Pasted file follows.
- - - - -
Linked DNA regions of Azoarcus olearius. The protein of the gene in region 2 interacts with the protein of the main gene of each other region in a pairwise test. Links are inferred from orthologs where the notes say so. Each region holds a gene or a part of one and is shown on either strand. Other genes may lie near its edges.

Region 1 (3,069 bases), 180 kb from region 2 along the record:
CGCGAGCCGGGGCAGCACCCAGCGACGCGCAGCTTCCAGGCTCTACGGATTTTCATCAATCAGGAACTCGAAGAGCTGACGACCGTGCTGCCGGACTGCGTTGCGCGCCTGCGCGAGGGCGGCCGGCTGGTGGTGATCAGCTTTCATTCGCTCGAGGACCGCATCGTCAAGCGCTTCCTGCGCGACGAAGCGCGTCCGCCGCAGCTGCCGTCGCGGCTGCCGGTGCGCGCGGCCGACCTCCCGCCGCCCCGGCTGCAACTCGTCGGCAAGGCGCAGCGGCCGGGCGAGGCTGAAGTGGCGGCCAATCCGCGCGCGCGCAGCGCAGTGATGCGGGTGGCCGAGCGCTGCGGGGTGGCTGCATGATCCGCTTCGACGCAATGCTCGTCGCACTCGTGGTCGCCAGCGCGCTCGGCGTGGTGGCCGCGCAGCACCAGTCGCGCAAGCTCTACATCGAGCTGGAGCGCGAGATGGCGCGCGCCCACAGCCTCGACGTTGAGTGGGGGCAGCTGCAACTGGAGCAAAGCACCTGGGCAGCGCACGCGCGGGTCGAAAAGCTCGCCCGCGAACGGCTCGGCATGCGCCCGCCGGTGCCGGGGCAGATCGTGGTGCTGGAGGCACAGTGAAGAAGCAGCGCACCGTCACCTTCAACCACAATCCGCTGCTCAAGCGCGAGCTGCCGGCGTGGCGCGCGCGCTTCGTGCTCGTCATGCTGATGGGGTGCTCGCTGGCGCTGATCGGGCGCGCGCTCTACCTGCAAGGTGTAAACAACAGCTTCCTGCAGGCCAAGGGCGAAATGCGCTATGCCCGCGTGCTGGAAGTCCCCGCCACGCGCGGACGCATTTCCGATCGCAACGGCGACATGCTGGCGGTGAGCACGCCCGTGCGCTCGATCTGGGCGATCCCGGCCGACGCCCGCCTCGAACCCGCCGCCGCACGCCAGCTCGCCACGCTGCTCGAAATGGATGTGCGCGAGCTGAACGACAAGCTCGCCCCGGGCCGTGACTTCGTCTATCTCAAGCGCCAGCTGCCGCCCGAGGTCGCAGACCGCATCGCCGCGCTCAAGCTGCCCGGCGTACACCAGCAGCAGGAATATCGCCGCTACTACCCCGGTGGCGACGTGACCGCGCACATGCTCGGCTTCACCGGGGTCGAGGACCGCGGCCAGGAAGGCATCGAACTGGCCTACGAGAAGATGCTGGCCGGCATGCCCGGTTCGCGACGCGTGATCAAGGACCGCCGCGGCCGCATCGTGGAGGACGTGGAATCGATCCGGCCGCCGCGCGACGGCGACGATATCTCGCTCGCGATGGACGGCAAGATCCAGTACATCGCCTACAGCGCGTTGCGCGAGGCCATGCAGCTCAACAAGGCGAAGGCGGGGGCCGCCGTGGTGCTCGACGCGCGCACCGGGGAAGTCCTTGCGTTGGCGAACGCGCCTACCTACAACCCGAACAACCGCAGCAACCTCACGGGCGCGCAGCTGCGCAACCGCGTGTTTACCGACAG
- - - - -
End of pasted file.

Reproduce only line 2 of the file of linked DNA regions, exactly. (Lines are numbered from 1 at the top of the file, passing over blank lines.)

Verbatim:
Region 1 (3,069 bases), 180 kb from region 2 along the record: